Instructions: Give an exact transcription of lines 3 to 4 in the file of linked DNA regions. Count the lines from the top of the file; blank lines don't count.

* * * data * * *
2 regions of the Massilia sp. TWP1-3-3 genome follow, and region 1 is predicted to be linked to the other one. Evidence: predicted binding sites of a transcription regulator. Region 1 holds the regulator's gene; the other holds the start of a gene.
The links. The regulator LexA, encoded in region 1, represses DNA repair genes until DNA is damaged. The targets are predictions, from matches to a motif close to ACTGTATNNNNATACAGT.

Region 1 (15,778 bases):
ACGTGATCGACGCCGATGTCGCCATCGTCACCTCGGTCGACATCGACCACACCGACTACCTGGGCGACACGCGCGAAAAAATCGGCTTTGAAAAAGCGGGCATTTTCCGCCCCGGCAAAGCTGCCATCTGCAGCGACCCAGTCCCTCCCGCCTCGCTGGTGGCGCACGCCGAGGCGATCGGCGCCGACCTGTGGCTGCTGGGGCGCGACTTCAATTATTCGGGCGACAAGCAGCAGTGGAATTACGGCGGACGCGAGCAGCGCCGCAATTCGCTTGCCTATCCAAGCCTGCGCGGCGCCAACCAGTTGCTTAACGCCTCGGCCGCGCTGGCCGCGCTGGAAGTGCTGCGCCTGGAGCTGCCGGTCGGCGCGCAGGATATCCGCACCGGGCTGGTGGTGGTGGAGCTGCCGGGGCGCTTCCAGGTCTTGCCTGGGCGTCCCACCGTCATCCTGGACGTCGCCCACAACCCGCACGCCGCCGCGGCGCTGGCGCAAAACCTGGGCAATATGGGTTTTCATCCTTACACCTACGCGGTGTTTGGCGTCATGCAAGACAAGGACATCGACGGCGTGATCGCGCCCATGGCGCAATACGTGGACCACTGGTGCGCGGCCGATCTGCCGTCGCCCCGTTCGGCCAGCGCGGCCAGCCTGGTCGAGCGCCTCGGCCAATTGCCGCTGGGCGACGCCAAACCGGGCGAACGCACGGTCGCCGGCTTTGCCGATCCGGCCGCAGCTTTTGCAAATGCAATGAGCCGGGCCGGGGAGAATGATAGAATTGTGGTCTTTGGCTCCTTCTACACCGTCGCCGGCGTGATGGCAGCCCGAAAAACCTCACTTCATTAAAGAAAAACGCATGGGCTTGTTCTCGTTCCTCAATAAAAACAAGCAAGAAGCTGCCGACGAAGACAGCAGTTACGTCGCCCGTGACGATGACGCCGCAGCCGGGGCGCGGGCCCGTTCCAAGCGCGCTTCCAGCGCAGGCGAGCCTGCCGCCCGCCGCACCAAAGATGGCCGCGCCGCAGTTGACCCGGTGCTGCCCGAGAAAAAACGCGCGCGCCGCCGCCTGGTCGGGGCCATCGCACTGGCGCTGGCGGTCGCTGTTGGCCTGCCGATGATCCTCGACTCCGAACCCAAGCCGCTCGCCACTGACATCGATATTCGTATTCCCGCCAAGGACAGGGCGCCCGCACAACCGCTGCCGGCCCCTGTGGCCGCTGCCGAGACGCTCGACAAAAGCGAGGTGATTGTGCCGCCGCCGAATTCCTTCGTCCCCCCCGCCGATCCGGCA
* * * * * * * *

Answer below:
Region 1 (15,778 bases):
ACGTGATCGACGCCGATGTCGCCATCGTCACCTCGGTCGACATCGACCACACCGACTACCTGGGCGACACGCGCGAAAAAATCGGCTTTGAAAAAGCGGGCATTTTCCGCCCCGGCAAAGCTGCCATCTGCAGCGACCCAGTCCCTCCCGCCTCGCTGGTGGCGCACGCCGAGGCGATCGGCGCCGACCTGTGGCTGCTGGGGCGCGACTTCAATTATTCGGGCGACAAGCAGCAGTGGAATTACGGCGGACGCGAGCAGCGCCGCAATTCGCTTGCCTATCCAAGCCTGCGCGGCGCCAACCAGTTGCTTAACGCCTCGGCCGCGCTGGCCGCGCTGGAAGTGCTGCGCCTGGAGCTGCCGGTCGGCGCGCAGGATATCCGCACCGGGCTGGTGGTGGTGGAGCTGCCGGGGCGCTTCCAGGTCTTGCCTGGGCGTCCCACCGTCATCCTGGACGTCGCCCACAACCCGCACGCCGCCGCGGCGCTGGCGCAAAACCTGGGCAATATGGGTTTTCATCCTTACACCTACGCGGTGTTTGGCGTCATGCAAGACAAGGACATCGACGGCGTGATCGCGCCCATGGCGCAATACGTGGACCACTGGTGCGCGGCCGATCTGCCGTCGCCCCGTTCGGCCAGCGCGGCCAGCCTGGTCGAGCGCCTCGGCCAATTGCCGCTGGGCGACGCCAAACCGGGCGAACGCACGGTCGCCGGCTTTGCCGATCCGGCCGCAGCTTTTGCAAATGCAATGAGCCGGGCCGGGGAGAATGATAGAATTGTGGTCTTTGGCTCCTTCTACACCGTCGCCGGCGTGATGGCAGCCCGAAAAACCTCACTTCATTAAAGAAAAACGCATGGGCTTGTTCTCGTTCCTCAATAAAAACAAGCAAGAAGCTGCCGACGAAGACAGCAGTTACGTCGCCCGTGACGATGACGCCGCAGCCGGGGCGCGGGCCCGTTCCAAGCGCGCTTCCAGCGCAGGCGAGCCTGCCGCCCGCCGCACCAAAGATGGCCGCGCCGCAGTTGACCCGGTGCTGCCCGAGAAAAAACGCGCGCGCCGCCGCCTGGTCGGGGCCATCGCACTGGCGCTGGCGGTCGCTGTTGGCCTGCCGATGATCCTCGACTCCGAACCCAAGCCGCTCGCCACTGACATCGATATTCGTATTCCCGCCAAGGACAGGGCGCCCGCACAACCGCTGCCGGCCCCTGTGGCCGCTGCCGAGACGCTCGACAAAAGCGAGGTGATTGTGCCGCCGCCGAATTCCTTCGTCCCCCCCGCCGATCCGGCA